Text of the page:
Stay Hydrated During Workouts
We’ve all heard it before: a person should be able to consume eight glasses of water every day. However, should this amount be doubled when working out?
A common enemy of sports enthusiasts is dehydration. A person’s performance during sports or when working out decreases even with just a hint of dehydration. Amanda Carlson, a trainer, said that just losing two percent of one’s body weight in fluid can decrease performance by as much as twenty-five percent.
Hydration during workout is important not just for professional athletes but for individuals who want to get the most out of their exercise. Working out means losing water and not replenishing that amount can lead to feelings of dizziness, lethargy, and cramps.
Water makes the body function much better and smoother. Hydrating properly can help lessen the need for the heart to work double time in pumping blood to the body because oxygen and other nutrients can be sent more effectively to the muscles used during exercising.
One problem, though, is that even experienced athletes have difficulty in drinking enough water. It is important to take note that hydration should not just be during workouts but before and after it as well.
Taking a sip of seven to ten ounces of fluid every ten to twenty minutes of exercise is highly recommended to prevent dehydration. Individuals who have longer workouts than an hour each day or those who have an intense workout regimen would need to replenish their electrolytes too.
Electrolytes are nutrients or chemicals in the body that affect major functions such as heartbeat regulation and muscle contraction for ease of movement. Calcium, potassium, magnesium, sodium, and chloride are the major electrolytes found in the body.
Check this out
Calcium helps with muscle contractions, nerve signaling, blood clotting, cell division, and in the formation of bones and teeth. Potassium helps keep blood pressure levels stable, regulate heart contractions as well as with muscle functions.
Magnesium is necessary for muscle contractions, proper heart rhythms, nerve functioning, bone building and strength, decreasing anxiety, digestion, and in keeping a stable protein-fluid balance. Sodium helps maintain fluid balance and is needed for muscle contractions as well as nerve signaling while Chloride also helps with fluid balance.
Refer to this site
During workouts, the loss of electrolytes in the body can be replenished with the intake of a sports drink or electrolyte enhanced water. It is also important to take note that overhydration can lead to hypoatremia, which happens when extra water in the body dilutes the sodium content in the blood.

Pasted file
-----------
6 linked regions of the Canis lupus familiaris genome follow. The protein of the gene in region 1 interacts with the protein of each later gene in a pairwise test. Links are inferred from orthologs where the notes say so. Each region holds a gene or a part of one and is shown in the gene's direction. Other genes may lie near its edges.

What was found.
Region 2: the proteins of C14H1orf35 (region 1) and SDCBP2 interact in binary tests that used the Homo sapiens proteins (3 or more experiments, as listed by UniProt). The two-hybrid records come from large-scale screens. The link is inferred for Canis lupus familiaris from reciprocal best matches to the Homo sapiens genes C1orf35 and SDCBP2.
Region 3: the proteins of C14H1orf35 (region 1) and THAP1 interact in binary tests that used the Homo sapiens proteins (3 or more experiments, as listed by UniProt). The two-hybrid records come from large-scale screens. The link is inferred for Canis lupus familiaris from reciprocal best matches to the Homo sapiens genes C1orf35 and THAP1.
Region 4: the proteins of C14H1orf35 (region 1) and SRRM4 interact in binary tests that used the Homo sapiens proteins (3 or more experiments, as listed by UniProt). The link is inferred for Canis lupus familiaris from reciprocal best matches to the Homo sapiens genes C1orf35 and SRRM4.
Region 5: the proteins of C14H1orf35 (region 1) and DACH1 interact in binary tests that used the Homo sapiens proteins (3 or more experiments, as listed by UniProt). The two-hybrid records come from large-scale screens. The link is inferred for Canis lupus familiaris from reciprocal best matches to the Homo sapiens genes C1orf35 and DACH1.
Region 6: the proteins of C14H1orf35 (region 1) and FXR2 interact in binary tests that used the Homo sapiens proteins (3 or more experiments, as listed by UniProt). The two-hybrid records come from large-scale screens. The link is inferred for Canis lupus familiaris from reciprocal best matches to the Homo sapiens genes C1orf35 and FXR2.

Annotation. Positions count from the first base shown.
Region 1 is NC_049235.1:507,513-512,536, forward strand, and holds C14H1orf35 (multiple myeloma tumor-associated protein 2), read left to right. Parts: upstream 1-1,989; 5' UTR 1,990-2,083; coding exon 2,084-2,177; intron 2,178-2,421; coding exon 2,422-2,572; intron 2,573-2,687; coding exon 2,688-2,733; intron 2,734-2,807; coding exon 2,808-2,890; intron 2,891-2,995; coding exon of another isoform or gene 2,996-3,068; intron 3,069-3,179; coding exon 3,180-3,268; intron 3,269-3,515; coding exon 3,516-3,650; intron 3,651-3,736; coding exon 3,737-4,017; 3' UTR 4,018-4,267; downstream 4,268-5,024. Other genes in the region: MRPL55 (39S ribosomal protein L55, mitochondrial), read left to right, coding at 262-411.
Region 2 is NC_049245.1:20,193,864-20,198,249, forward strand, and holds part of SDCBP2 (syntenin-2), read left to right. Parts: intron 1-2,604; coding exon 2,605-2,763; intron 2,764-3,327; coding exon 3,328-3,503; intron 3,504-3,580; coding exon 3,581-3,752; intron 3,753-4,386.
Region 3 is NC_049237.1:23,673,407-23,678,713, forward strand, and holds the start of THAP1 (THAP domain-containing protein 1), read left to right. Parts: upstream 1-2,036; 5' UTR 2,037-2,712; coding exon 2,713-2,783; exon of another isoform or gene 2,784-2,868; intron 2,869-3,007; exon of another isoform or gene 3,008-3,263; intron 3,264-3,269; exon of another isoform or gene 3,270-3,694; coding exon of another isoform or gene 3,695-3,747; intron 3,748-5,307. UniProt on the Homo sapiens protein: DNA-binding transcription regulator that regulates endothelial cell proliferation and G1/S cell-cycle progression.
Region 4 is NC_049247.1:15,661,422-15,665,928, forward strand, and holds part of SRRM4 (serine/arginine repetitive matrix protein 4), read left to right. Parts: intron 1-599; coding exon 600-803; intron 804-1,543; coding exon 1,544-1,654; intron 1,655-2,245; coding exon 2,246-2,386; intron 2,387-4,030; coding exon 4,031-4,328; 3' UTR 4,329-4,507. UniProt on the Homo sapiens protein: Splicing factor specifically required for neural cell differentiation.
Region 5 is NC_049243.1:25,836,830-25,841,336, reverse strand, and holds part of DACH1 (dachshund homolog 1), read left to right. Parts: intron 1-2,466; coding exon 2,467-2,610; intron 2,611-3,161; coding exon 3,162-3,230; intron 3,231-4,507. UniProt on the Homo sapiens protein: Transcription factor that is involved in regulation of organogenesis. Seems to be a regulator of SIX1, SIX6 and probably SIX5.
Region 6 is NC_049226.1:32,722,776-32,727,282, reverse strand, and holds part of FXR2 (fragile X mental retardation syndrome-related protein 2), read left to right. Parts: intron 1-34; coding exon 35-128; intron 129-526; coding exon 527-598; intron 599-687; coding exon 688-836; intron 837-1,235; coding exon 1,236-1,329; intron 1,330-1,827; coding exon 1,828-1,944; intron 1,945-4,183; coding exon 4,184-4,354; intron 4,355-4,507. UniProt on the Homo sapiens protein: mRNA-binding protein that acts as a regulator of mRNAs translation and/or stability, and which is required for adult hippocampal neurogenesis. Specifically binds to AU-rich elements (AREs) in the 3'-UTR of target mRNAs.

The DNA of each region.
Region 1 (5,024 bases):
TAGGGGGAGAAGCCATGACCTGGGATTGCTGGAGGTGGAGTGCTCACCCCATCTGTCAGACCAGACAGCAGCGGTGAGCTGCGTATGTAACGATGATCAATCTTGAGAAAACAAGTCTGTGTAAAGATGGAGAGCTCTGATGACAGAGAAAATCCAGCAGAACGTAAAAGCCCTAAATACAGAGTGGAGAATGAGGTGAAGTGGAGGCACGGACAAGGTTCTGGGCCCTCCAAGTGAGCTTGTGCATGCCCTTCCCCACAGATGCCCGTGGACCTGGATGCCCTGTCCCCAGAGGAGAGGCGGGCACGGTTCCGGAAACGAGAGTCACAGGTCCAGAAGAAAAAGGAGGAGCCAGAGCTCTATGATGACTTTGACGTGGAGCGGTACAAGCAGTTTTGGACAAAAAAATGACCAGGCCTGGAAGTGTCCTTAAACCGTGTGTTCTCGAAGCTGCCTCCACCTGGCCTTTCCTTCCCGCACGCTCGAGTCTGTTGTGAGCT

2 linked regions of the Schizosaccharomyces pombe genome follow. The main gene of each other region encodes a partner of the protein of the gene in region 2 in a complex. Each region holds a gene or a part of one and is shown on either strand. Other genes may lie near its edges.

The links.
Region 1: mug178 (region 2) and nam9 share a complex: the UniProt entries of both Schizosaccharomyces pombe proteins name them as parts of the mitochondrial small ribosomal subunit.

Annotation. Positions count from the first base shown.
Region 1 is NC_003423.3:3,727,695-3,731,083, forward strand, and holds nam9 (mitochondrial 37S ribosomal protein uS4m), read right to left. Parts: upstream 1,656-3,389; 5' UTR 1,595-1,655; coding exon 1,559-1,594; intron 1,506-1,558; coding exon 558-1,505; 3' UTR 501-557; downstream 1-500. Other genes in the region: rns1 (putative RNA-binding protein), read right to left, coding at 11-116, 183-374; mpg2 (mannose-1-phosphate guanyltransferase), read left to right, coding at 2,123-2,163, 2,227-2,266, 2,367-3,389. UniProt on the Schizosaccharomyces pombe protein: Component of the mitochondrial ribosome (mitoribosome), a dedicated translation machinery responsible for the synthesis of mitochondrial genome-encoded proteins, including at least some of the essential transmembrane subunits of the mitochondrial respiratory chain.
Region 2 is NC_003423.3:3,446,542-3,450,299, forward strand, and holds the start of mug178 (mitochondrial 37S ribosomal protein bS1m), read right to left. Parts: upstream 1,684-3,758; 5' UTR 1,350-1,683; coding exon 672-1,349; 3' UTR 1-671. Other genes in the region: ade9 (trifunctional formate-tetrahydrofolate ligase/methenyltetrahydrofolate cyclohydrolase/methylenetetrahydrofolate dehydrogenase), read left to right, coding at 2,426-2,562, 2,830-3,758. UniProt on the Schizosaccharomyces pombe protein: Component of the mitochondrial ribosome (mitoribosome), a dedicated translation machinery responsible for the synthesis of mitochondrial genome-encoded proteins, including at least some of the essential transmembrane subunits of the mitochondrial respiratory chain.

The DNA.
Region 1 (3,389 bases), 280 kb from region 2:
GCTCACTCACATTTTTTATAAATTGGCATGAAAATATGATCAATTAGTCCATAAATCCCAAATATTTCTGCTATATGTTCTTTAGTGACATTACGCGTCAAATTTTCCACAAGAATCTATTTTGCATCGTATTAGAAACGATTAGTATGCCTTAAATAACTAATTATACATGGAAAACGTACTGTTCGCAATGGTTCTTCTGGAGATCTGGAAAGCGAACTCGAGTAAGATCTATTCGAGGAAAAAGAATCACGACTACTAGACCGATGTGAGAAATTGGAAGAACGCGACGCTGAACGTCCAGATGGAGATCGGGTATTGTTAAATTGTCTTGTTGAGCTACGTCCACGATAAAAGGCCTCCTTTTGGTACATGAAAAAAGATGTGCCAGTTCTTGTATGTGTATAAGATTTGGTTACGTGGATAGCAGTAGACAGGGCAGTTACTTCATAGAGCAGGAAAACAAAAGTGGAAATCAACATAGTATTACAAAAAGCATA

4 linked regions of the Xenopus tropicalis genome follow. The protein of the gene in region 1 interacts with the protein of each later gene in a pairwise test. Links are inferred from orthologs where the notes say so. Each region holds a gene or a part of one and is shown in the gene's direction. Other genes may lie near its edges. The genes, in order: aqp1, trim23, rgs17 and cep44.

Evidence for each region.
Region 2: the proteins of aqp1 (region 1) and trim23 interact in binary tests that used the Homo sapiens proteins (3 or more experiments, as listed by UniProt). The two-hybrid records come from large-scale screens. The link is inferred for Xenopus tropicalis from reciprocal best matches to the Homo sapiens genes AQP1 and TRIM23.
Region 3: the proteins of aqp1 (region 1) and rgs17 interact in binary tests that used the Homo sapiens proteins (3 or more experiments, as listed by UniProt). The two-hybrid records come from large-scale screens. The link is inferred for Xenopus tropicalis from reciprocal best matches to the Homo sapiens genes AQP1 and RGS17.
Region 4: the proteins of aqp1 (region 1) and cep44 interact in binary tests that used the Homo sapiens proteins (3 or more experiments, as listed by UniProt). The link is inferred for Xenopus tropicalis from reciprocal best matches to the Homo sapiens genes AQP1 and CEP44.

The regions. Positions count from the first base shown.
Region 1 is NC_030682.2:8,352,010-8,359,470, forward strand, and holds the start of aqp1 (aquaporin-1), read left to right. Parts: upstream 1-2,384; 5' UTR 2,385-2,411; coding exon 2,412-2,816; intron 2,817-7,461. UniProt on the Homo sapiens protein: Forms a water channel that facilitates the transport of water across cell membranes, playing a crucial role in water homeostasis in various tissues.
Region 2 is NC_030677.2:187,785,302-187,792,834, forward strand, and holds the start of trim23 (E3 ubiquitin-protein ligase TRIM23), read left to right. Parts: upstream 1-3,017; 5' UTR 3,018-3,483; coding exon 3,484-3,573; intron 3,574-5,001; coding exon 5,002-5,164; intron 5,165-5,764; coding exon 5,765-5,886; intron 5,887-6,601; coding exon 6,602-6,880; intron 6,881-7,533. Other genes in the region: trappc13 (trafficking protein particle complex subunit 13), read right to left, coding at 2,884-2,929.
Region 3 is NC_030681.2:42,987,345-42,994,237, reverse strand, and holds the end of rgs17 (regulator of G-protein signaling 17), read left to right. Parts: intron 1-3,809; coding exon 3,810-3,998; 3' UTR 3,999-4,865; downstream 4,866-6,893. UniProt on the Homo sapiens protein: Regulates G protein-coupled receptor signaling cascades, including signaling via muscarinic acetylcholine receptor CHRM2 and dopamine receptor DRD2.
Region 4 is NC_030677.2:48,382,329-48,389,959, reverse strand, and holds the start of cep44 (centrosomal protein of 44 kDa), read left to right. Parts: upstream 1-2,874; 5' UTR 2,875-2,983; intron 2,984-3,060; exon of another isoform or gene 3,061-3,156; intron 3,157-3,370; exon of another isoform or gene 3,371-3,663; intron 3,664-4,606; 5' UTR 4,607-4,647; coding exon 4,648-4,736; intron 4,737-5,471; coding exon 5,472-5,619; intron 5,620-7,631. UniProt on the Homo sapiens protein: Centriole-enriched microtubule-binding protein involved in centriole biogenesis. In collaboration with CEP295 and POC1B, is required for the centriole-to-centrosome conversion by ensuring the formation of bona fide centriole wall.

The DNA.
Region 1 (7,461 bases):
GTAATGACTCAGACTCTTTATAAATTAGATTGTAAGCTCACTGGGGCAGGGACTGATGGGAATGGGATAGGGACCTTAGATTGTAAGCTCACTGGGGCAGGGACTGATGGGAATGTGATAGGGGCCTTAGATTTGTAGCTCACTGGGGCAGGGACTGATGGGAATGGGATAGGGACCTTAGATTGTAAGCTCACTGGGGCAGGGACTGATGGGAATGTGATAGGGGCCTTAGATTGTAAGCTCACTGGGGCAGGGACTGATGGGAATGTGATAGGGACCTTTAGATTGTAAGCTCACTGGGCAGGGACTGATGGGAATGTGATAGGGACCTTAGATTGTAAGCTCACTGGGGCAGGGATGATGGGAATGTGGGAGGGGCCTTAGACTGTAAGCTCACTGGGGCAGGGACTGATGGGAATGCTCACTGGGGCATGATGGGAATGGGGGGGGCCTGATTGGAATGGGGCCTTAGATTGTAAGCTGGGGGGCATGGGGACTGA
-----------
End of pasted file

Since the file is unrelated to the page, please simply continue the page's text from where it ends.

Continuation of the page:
Nausea, headaches, confusion, and fatigue are some of the symptoms of hypoatremia. In extreme cases, it can even result to comatose and death.
If you prefer sports drink, check the label to see whether it can provide enough electrolytes for your body during workout. The ideal amount is fourteen grams of carbohydrates, which should come from glucose, sucrose, and/or fructose, twenty eight milligrams of potassium, and one hundred milligrams of sodium per eight ounce serving.
A day before working out, you should drink extra water and monitor the color of your urine. Ideally, it should be pale yellow since it means that one is properly hydrated.
Click the following page
On the day of your exercise, you should drink two eight ounce cups of water two hours beforehand. This would give your kidneys enough time to process your liquid intake and give you enough time to empty your bladder before working out.
Thirty minutes before actually starting your regimen, drink another five to ten ounces of water. An ounce of fluid is equal to a medium mouthful of water.
Read much more
Weigh yourself before and after exercise to determine exactly how much water you should be taking during your workout. Ideally, for every pound lost during activity, one should drink an additional sixteen ounce of fluid.
Get more information
After working out, you should check how many pounds you lost and drink another twenty four ounce of fluid. In case you actually gained weight, you may have overhydrated and should remember to drink less water in the future.